Figurative Language - Jackson County School District

Figurative Language - Jackson County School District

What is figurative language? - Can describe something through the use of unusual comparisons. - Figurative language is not intended to be interpreted in a literal sense. - Appealing to the imagination, figurative language provides new ways of looking at the world. - Using figurative language helps you write with expression and feeling. - Figurative language helps us turn words and ideas into vivid images in our minds. Examples of Figurative

Language Simile Personification Alliteration Hyperbole Metaphor Idiom

Onomatopoeia Lets Start with Similes: A simile makes a comparison between two unlike things. A simile always uses the words like or as in the comparison. Lets take a closer look at a simile: Her eyes are like stars! What two things are being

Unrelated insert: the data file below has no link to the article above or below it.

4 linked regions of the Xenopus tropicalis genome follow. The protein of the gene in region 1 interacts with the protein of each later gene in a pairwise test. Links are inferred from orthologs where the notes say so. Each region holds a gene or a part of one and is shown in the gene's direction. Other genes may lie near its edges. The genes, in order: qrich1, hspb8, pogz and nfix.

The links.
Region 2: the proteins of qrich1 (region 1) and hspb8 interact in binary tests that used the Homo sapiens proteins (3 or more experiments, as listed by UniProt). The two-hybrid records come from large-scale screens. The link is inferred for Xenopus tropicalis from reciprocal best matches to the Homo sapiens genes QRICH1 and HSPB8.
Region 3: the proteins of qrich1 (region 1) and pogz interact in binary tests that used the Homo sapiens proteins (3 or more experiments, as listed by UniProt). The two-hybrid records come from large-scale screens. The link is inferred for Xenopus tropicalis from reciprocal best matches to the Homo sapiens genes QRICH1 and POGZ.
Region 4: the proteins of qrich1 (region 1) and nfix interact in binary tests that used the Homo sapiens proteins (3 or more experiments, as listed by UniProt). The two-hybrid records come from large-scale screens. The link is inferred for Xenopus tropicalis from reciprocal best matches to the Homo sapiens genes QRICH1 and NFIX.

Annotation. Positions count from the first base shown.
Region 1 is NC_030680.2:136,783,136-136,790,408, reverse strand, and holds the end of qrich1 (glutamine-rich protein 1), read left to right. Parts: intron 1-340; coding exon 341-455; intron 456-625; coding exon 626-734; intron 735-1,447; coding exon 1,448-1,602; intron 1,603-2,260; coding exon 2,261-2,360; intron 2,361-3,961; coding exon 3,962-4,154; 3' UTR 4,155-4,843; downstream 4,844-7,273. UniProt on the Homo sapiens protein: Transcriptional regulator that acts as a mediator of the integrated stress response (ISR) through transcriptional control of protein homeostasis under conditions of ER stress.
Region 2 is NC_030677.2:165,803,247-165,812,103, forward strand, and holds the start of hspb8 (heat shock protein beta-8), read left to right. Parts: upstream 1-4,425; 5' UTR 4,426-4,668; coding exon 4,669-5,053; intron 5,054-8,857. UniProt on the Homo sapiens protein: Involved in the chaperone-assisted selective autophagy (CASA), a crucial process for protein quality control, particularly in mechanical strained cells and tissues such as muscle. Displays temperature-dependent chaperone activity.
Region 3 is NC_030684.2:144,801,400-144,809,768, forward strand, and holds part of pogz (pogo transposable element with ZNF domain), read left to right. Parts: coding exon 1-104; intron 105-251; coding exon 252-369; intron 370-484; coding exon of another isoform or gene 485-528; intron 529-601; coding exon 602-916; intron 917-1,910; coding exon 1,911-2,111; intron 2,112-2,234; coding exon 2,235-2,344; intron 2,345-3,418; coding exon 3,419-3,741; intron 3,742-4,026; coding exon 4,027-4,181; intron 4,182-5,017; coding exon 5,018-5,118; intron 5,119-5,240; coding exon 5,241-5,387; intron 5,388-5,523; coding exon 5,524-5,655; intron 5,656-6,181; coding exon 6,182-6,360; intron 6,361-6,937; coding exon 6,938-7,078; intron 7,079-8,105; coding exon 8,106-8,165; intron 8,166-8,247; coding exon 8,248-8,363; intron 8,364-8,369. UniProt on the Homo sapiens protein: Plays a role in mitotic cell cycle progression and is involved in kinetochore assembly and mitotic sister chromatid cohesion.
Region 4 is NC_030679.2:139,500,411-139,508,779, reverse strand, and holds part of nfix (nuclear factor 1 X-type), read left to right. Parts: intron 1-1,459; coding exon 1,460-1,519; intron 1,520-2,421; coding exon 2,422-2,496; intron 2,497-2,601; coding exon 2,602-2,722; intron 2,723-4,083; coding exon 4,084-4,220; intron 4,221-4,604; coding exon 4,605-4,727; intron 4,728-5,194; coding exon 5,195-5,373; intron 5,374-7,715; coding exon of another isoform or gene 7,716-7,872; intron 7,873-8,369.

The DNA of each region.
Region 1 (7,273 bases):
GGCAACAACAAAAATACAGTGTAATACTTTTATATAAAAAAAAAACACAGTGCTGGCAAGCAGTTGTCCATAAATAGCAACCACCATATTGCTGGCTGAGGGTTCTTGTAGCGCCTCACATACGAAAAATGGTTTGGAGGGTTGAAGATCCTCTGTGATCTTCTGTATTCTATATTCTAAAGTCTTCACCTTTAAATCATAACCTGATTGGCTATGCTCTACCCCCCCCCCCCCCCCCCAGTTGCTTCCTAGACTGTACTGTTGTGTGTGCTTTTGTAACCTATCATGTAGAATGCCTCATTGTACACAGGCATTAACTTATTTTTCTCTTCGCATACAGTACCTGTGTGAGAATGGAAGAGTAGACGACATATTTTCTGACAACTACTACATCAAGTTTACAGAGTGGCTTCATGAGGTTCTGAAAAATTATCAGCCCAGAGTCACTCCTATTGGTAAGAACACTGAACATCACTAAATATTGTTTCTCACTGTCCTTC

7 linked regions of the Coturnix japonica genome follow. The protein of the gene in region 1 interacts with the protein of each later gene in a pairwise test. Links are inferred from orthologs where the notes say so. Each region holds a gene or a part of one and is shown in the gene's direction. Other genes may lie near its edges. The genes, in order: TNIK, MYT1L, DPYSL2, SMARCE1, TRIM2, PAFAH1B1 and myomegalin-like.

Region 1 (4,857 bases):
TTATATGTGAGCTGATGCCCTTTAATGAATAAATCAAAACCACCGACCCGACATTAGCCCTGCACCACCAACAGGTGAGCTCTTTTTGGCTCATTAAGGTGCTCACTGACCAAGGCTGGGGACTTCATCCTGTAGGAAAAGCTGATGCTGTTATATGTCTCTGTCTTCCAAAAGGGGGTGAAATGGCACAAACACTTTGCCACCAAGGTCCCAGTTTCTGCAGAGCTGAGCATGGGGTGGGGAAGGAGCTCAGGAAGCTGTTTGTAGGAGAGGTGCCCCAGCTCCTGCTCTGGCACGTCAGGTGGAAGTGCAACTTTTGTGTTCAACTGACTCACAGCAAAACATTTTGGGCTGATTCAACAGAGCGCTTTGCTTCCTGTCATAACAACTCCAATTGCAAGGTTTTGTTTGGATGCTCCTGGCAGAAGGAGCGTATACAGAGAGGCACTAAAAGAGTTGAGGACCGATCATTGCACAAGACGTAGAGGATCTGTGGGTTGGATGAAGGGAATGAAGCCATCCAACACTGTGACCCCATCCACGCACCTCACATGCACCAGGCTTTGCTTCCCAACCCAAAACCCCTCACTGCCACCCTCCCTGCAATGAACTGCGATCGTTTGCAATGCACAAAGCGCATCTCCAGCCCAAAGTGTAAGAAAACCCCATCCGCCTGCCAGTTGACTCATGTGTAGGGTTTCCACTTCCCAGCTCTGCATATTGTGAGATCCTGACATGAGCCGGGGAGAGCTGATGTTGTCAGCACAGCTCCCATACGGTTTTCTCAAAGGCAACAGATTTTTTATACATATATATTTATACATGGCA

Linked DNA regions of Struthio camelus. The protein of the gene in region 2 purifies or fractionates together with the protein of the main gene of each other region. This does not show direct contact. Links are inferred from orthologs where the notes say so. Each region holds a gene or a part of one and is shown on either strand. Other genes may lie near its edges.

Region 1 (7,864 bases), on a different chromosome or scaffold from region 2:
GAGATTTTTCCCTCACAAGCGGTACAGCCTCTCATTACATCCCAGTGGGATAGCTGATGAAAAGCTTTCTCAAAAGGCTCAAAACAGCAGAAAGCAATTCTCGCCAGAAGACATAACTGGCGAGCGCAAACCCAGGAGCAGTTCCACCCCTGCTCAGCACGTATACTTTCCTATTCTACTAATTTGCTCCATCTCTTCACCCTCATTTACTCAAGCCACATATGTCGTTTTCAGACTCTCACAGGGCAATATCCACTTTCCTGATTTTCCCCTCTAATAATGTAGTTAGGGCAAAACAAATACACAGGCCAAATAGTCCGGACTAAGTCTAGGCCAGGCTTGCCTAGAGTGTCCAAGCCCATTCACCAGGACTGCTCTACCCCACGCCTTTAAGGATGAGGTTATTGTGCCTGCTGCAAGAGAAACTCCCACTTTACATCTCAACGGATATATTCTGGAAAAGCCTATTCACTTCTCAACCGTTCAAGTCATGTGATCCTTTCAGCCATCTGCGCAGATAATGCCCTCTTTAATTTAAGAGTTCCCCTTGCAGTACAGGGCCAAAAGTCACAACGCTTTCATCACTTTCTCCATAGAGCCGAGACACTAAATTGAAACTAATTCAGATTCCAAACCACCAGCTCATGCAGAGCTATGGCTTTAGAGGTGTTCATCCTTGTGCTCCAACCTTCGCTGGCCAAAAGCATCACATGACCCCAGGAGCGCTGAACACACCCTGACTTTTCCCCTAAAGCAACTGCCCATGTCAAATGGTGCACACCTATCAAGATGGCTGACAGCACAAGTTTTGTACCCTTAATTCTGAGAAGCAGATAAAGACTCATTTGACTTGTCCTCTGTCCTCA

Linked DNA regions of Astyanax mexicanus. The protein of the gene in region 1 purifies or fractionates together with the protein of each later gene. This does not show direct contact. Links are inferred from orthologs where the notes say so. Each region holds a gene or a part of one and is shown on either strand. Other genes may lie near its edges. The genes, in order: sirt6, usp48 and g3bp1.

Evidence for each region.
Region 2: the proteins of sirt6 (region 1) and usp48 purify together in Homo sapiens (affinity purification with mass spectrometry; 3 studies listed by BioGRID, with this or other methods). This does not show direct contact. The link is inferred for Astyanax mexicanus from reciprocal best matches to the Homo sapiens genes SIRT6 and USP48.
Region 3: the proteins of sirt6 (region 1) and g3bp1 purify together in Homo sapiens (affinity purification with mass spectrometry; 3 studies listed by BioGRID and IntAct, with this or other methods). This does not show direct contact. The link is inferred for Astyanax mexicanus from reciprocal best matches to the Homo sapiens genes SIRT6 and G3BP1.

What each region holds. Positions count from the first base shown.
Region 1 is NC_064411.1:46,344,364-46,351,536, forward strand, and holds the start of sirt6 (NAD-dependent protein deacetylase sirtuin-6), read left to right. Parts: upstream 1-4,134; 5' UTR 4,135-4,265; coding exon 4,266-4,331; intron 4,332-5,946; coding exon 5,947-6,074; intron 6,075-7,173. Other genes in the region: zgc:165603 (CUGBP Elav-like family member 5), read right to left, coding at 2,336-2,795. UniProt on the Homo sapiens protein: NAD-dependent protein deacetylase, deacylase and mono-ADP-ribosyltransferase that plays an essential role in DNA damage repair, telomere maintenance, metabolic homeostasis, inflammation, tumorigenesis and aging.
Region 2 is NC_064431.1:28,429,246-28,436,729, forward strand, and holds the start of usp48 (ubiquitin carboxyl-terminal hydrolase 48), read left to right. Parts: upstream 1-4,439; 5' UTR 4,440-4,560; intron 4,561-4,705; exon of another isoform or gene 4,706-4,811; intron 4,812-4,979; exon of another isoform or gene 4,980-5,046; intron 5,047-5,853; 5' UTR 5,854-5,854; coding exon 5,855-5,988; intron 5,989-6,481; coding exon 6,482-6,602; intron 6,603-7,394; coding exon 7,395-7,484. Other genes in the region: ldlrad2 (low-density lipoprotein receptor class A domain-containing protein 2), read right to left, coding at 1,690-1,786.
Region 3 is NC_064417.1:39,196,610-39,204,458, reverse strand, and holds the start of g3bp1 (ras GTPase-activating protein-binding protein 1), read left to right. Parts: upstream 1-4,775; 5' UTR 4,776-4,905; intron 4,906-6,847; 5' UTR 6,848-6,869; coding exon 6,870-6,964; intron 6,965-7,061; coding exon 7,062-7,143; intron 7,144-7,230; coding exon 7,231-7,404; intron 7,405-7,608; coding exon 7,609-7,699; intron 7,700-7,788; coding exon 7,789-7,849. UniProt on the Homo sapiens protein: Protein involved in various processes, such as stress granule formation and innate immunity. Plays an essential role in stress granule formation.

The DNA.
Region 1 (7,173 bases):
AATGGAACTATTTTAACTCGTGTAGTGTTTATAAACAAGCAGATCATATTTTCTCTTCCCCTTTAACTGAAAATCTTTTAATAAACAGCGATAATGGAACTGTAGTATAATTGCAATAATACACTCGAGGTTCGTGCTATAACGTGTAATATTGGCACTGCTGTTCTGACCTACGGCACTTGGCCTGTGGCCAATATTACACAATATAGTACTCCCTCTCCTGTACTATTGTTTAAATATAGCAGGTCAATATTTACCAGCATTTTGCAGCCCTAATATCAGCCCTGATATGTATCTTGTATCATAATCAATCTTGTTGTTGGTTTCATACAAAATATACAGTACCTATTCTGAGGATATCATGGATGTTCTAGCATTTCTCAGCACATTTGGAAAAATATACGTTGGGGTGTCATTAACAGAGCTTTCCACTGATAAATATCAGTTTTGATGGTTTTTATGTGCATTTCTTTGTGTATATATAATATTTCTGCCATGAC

compared? and What does this mean? It could mean that her eyes are beautiful, bright, mysterious, shining, glittering, or bedazzling. What do you think? For more practice: What is a Metaphor? Its not just something to

keep the cows in! A Metaphor: Makes a comparison between two unlike things BY Suggesting that one thing is something else. Lets look at a metaphor: My love is a rose. What two things are being compared?

AND What does this mean? It could mean that the feeling of love is beautiful like a rose, or that the person is like a rose in some way. What do you think? Compare Similes and Metaphors Simile Both

Metaphor In her book Owl Moon, Jane Yolan uses many different examples of figurative language. Can you identify the similes & The trees stood still as giant statues._________ But I was a shadow as we walked home.________ The moon made his face into a silver